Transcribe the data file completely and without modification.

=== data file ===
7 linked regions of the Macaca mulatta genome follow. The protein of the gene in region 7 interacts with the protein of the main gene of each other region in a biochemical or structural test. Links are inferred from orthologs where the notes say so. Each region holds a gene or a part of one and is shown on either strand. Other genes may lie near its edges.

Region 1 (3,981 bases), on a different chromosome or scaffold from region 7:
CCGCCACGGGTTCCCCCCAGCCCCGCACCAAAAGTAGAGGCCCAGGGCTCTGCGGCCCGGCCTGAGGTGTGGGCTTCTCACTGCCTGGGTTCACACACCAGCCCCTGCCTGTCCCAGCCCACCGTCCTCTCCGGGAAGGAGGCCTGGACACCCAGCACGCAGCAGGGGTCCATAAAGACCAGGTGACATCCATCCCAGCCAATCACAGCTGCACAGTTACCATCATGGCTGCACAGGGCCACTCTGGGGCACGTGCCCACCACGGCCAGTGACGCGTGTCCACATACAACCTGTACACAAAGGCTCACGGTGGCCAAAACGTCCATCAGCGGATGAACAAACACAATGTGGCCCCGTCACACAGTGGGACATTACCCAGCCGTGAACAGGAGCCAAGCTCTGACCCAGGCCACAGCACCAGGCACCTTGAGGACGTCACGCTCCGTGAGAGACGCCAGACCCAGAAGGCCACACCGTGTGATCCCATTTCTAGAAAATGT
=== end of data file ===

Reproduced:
7 linked regions of the Macaca mulatta genome follow. The protein of the gene in region 7 interacts with the protein of the main gene of each other region in a biochemical or structural test. Links are inferred from orthologs where the notes say so. Each region holds a gene or a part of one and is shown on either strand. Other genes may lie near its edges.

Region 1 (3,981 bases), on a different chromosome or scaffold from region 7:
CCGCCACGGGTTCCCCCCAGCCCCGCACCAAAAGTAGAGGCCCAGGGCTCTGCGGCCCGGCCTGAGGTGTGGGCTTCTCACTGCCTGGGTTCACACACCAGCCCCTGCCTGTCCCAGCCCACCGTCCTCTCCGGGAAGGAGGCCTGGACACCCAGCACGCAGCAGGGGTCCATAAAGACCAGGTGACATCCATCCCAGCCAATCACAGCTGCACAGTTACCATCATGGCTGCACAGGGCCACTCTGGGGCACGTGCCCACCACGGCCAGTGACGCGTGTCCACATACAACCTGTACACAAAGGCTCACGGTGGCCAAAACGTCCATCAGCGGATGAACAAACACAATGTGGCCCCGTCACACAGTGGGACATTACCCAGCCGTGAACAGGAGCCAAGCTCTGACCCAGGCCACAGCACCAGGCACCTTGAGGACGTCACGCTCCGTGAGAGACGCCAGACCCAGAAGGCCACACCGTGTGATCCCATTTCTAGAAAATGT